Prince Charles, the heir to the British throne, came under sharp criticism after it was revealed that he once blamed “the influx of foreign Jews” for causing unrest in the Middle East and said an American president should “take on the Jewish lobby” in the U.S.
The British Daily Mail reported over the weekend that the comments are contained in a letter dated Nov. 24, 1986, to Prince Charles’s close friend Laurens van der Post. The letter surfaced in a public archive.
Immediately after an official visit to Saudi Arabia, Bahrain and Qatar that he had made with Princess Diana, the prince, then 38, writes that he began “to understand better [the Arabs’] point of view about Israel. Never realized they see it as a U.S. colony.”
“I now appreciate that Arabs and Jews were all a Semitic people originally and it is the influx of foreign, European Jews (especially from Poland, they say) which has helped to cause great problems,” he writes. “I know there are so many complex issues, but how can there ever be an end to terrorism unless the causes are eliminated?…Surely some U.S. president has to have the courage to stand up and take on the Jewish lobby in U.S.? I must be naive, I suppose!”
Responding to the revelation of the letter, Stephen Pollard, editor of The Jewish Chronicle of London, told the Daily Mail, “To me this is the most astonishing element of the prince’s letter. The ‘Jewish lobby’ is one of the anti-Semitic themes that have endured for centuries. It is this myth there are these very powerful Jews who control foreign policy or the media or banks or whatever.”
Pollard described the letter as “jaw-droppingly shocking,” adding, “That [these comments] come from the heir to the throne is unsettling, to put it mildly.”
Whether the prince was referring to Jewish immigration before or after World War, or both, is unclear.
“It is the absolute classic Arab explanation of the problems in the Middle East,” said Pollard.
“And it is what everyone has always said the British aristocracy actually thinks—the idea that Jews were some kind of foreigners who had no real place in Israel until we decided to make it their homeland. Historically it is nonsense, and it’s quite stunning when it comes from the heir to the throne,” he said.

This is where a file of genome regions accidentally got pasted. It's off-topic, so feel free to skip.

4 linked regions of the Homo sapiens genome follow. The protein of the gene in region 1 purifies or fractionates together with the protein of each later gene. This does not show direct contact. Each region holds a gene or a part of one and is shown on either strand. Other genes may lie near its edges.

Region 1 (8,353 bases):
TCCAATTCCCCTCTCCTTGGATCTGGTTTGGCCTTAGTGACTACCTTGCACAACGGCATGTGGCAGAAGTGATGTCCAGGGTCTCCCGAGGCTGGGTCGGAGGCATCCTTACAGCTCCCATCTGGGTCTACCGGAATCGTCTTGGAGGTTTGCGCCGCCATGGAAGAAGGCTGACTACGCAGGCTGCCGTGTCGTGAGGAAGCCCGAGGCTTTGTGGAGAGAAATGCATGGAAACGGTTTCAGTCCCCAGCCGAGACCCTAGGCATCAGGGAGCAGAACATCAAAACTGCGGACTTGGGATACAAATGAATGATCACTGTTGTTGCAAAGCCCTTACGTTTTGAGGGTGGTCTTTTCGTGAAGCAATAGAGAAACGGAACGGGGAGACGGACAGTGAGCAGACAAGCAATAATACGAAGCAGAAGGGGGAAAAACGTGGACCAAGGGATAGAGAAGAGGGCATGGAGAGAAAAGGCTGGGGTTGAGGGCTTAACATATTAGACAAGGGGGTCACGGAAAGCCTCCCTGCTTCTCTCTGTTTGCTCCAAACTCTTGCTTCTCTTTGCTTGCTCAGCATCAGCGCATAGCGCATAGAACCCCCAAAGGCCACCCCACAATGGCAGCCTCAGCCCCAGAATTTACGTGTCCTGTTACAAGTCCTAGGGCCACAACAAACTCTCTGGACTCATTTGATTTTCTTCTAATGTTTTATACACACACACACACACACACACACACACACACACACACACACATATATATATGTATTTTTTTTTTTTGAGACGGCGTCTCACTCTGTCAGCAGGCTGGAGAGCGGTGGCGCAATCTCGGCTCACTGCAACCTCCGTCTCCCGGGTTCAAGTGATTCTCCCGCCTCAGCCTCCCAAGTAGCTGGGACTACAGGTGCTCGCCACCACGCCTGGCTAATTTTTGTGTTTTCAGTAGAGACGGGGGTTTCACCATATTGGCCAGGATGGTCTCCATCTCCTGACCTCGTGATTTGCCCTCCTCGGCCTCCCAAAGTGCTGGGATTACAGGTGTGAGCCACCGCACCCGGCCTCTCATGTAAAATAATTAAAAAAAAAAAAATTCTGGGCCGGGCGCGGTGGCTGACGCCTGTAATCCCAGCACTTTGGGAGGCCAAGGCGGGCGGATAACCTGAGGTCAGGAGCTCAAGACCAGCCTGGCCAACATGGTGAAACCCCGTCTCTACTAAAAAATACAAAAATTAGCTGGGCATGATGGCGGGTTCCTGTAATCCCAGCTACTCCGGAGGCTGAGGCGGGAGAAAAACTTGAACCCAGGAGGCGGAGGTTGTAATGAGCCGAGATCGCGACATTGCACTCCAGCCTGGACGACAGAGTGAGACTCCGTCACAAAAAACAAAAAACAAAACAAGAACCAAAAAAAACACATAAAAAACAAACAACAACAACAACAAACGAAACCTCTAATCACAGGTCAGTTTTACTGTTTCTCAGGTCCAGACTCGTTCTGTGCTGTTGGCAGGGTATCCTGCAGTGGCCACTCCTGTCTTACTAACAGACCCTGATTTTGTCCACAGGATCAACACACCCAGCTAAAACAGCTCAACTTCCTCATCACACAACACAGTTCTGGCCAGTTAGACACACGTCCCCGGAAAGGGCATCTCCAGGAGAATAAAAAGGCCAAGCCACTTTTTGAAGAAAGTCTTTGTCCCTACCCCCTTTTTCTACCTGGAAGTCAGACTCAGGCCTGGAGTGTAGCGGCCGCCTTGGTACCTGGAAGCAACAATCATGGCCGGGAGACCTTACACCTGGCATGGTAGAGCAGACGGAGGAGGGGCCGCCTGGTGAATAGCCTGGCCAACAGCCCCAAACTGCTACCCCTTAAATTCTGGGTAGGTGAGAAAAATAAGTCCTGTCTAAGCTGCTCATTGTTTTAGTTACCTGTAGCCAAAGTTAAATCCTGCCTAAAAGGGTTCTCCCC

A senior Israeli diplomatic source told the Daily Mail, “[Prince Charles] was traveling around the Gulf states, which in those years were very anti-Israel. It seems he was presented with a narrative in a very convincing way.”
In 1993, the Daily Mail reported, Charles delivered what at the time was considered the most pro-Islamic speech ever made by a British royal family member. He said at the time, ”Islam can teach us today a way of understanding and living in the world which Christianity is poorer for having lost….These two worlds, the Islamic and the Western, are at something of a crossroads in their relations. We must not let them stand apart.”
In 2003, it was reported that the prince had not been to the U.S. for the previous six years in accordance with British Foreign Office advice, largely because of his criticism of American policy in the Middle East.
A spokesperson for Clarence House, Prince Charles’s official residence, said the 1986 letter “clearly stated that these were not the prince’s own views about Arab-Israeli issues, but represented the opinions of some of those he met during his visit which he was keen to interrogate.”
“He was sharing the arguments in private correspondence with a longstanding friend in an attempt to improve his understanding of what he has always recognized is a deeply complex issue to which he was coming early on in his own analysis in 1986,” said the spokesperson, adding, “Over the years, the prince has continued his study of the complex and difficult themes he referenced here. He has built a proven track record of support for both Jewish and Arab communities around the world and has a long history of promoting interfaith dialogue and cultural understanding.”
This May, the British Foreign Office cancelled the prince’s planned visit to Israel over fears that it could harm relations with Arab states. The trip would have been the first official visit by a member of the British royal family to the Jewish state.
Col. (ret.) Richard Kemp, who commanded British troops in Afghanistan and is a vocal supporter of Israel, criticized the cancellation of the historic visit, telling The Sun that the move was tantamount to “pandering” to Arab regimes and was an “insult to British war dead.”
Prince Charles was in Israel in September 2016 for former Israeli statesman Shimon Peres’s funeral, but that was not billed as an official visit. The prince used the occasion to visit the grave of his grandmother, Princess Alice of Battenberg, who is buried on the Mount of Olives in Jerusalem.